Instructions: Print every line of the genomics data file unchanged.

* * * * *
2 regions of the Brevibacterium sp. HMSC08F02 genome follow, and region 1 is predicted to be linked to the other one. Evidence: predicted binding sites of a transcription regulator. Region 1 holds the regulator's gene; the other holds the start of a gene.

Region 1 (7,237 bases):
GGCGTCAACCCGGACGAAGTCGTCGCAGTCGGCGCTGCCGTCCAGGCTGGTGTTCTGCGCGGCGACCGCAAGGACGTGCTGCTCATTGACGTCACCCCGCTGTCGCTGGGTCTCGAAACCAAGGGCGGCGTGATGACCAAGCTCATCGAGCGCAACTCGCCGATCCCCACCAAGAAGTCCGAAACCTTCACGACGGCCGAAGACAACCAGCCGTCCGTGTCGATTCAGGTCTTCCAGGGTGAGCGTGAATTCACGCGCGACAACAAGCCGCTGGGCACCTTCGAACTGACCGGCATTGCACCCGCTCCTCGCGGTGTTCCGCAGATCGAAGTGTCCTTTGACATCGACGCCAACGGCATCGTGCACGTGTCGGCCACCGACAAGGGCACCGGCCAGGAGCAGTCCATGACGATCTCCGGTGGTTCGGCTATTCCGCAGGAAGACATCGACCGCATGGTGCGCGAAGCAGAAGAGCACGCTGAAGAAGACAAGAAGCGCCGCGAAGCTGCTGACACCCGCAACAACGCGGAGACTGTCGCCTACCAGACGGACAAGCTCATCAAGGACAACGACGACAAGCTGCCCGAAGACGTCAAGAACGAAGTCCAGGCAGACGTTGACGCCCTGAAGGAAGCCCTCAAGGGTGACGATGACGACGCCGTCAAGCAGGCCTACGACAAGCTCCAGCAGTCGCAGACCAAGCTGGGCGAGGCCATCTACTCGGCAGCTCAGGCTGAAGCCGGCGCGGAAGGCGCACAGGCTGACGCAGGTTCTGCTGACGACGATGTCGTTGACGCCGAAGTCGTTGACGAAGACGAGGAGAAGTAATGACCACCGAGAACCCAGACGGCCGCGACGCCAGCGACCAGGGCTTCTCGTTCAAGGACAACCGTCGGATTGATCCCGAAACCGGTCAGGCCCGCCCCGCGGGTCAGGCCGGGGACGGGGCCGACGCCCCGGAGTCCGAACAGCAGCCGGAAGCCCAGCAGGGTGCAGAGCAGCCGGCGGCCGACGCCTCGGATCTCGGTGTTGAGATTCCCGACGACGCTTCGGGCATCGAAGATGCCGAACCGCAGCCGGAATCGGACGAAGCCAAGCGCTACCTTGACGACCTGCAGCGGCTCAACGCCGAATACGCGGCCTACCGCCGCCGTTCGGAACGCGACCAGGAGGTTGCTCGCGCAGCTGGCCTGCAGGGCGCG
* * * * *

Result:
2 regions of the Brevibacterium sp. HMSC08F02 genome follow, and region 1 is predicted to be linked to the other one. Evidence: predicted binding sites of a transcription regulator. Region 1 holds the regulator's gene; the other holds the start of a gene.

Region 1 (7,237 bases):
GGCGTCAACCCGGACGAAGTCGTCGCAGTCGGCGCTGCCGTCCAGGCTGGTGTTCTGCGCGGCGACCGCAAGGACGTGCTGCTCATTGACGTCACCCCGCTGTCGCTGGGTCTCGAAACCAAGGGCGGCGTGATGACCAAGCTCATCGAGCGCAACTCGCCGATCCCCACCAAGAAGTCCGAAACCTTCACGACGGCCGAAGACAACCAGCCGTCCGTGTCGATTCAGGTCTTCCAGGGTGAGCGTGAATTCACGCGCGACAACAAGCCGCTGGGCACCTTCGAACTGACCGGCATTGCACCCGCTCCTCGCGGTGTTCCGCAGATCGAAGTGTCCTTTGACATCGACGCCAACGGCATCGTGCACGTGTCGGCCACCGACAAGGGCACCGGCCAGGAGCAGTCCATGACGATCTCCGGTGGTTCGGCTATTCCGCAGGAAGACATCGACCGCATGGTGCGCGAAGCAGAAGAGCACGCTGAAGAAGACAAGAAGCGCCGCGAAGCTGCTGACACCCGCAACAACGCGGAGACTGTCGCCTACCAGACGGACAAGCTCATCAAGGACAACGACGACAAGCTGCCCGAAGACGTCAAGAACGAAGTCCAGGCAGACGTTGACGCCCTGAAGGAAGCCCTCAAGGGTGACGATGACGACGCCGTCAAGCAGGCCTACGACAAGCTCCAGCAGTCGCAGACCAAGCTGGGCGAGGCCATCTACTCGGCAGCTCAGGCTGAAGCCGGCGCGGAAGGCGCACAGGCTGACGCAGGTTCTGCTGACGACGATGTCGTTGACGCCGAAGTCGTTGACGAAGACGAGGAGAAGTAATGACCACCGAGAACCCAGACGGCCGCGACGCCAGCGACCAGGGCTTCTCGTTCAAGGACAACCGTCGGATTGATCCCGAAACCGGTCAGGCCCGCCCCGCGGGTCAGGCCGGGGACGGGGCCGACGCCCCGGAGTCCGAACAGCAGCCGGAAGCCCAGCAGGGTGCAGAGCAGCCGGCGGCCGACGCCTCGGATCTCGGTGTTGAGATTCCCGACGACGCTTCGGGCATCGAAGATGCCGAACCGCAGCCGGAATCGGACGAAGCCAAGCGCTACCTTGACGACCTGCAGCGGCTCAACGCCGAATACGCGGCCTACCGCCGCCGTTCGGAACGCGACCAGGAGGTTGCTCGCGCAGCTGGCCTGCAGGGCGCG